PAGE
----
Jobcentre computer systems 'lack basic functionality'

IT systems at the government’s Jobcentre Plus agency lack the “basic functionality that would be expected in a modern office”, MPs have warned.


IT systems at the government’s Jobcentre Plus agency lack the “basic functionality that would be expected in a modern office”, MPs have warned.

The warning comes in a report by the powerful Commons public accounts committee on the agency’s use of personal advisers to help unemployed people find jobs. It notes that the advisors spend 20% less time in face to face contact with clients than staff at similar agencies elsewhere.

“The productivity of personal advisers is affected by slow or problematic IT, with nearly half of advisers experiencing delays daily,” the report says.

“Many of the shortcomings in the IT system are simple but nevertheless irritating for staff and reduce their efficiency, for example, by requiring them to re-key identical information for every new
customer or by making it hard to print out information they need.”

Launching the report, committee chair Edward Leigh MP said: “It’s up to Jobcentre Plus to give advisers the kind of working environment and support facilities (including an IT system that makes life easier not harder) to enable them to increase their face-to-face time with customers.”

The MPs recognised that changing IT systems can be costly, but their report says that given the sum paid by the Department of Work and Pensions – Jobcentre Plus’s parent body – to IT supplier EDS, “it should press for simple improvements in order to help save adviser time”.

“IT systems can be slow and cumbersome and some parts do not have basic functionality that would be expected in a modern office.” the report says, citing findings from the National Audit Office that the Jobcentre Plus IT system “ran slowly 10 times a week”.

Advisers were also forced to spend time completing paperwork and retyping information that cannot be copied from one part of the system to another, the MPs’ report says.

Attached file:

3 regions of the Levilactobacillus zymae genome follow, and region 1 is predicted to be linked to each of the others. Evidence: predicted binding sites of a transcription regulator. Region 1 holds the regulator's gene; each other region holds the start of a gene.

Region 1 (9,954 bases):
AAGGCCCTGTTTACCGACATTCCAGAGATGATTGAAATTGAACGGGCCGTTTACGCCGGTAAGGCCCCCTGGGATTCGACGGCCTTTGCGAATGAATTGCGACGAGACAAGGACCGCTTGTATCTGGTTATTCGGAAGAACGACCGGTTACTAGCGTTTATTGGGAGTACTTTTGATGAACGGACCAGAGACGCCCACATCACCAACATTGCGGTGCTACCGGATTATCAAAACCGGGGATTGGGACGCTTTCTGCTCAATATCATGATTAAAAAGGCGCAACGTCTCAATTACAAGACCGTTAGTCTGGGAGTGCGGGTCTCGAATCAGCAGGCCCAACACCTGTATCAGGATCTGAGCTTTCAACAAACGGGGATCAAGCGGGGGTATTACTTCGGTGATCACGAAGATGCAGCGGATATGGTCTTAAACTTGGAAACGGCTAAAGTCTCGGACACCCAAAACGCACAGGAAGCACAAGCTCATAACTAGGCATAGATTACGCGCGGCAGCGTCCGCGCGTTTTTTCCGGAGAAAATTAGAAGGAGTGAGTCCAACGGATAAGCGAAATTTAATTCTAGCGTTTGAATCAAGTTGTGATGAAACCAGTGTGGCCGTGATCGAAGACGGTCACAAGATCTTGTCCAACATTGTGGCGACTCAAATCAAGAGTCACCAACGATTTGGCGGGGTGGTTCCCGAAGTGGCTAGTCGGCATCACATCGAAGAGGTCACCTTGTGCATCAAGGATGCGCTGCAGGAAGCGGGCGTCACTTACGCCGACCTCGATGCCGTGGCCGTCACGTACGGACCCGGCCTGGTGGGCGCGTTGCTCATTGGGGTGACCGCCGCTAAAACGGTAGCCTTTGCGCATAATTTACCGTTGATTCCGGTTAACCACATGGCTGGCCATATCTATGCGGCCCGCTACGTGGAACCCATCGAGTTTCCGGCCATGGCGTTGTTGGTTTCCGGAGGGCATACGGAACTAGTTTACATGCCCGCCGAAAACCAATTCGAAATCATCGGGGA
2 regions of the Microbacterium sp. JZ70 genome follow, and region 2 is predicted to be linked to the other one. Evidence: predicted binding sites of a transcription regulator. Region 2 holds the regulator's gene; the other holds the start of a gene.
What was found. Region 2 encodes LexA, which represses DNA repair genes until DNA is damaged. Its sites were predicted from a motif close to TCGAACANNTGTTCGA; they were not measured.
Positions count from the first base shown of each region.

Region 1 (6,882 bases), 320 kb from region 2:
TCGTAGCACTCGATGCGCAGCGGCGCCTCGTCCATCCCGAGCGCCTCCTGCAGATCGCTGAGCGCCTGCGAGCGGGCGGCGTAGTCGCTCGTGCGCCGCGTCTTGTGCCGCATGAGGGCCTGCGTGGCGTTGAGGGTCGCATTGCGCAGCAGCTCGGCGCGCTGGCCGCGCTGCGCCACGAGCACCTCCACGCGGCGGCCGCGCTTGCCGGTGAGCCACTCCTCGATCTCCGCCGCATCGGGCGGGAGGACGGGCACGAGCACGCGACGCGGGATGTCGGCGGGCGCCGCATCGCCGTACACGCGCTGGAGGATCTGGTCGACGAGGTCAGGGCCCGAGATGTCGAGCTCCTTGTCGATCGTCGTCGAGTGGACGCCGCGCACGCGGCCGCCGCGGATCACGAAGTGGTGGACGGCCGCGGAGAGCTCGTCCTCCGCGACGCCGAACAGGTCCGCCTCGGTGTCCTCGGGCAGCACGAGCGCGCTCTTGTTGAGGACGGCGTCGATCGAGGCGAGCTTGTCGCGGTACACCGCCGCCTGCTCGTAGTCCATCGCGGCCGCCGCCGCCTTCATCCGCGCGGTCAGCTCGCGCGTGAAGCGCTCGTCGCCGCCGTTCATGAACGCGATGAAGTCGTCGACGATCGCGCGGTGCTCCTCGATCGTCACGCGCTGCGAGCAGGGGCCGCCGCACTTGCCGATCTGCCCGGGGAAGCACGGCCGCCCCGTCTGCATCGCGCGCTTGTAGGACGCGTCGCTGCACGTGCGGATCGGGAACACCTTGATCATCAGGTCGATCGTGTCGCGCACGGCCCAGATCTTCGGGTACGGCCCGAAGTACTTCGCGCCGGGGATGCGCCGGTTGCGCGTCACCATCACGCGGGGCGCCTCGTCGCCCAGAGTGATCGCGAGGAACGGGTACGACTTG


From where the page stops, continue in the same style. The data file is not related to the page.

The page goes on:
During the committee’s inquiry, Richard Bacon MP challenged Jobcentre Plus chief executive Lesley Strathie, saying: “We happen to know that EDS is making a profit margin of 30% on its work with DWP. You might have thought that for a 30% profit margin you could get cut and paste thrown in, would you not? Why is this still coming up after we first heard about this problem several years ago?”

Ms Strathie told the MPs: “We are going through a technology refresh at the moment which primarily will allow our advisers to open several windows at the same time in a much more user friendly manner. That is probably the briefest way of answering your question.”

Jobcentre Plus is still reorganising its systems after the collapse of its £143m benefit process replacement programme (BPRP) last year. In January, Strathie told the Commons work and pensions committee that nearly half the value of the abandoned scheme was set to be written off, describing the collapse as the agency’s “biggest single failure”.

The project was axed because of doubts that it could ever be implemented, while the introduction of a new employment and support allowance (ESA) in the 2007 Welfare Reform Act also required the programme to be refocused.

But earlier this week, ministers admitted that the DWP had not yet begun to adapt its IT systems to prepare for the implementation of the ESA in October 2008.

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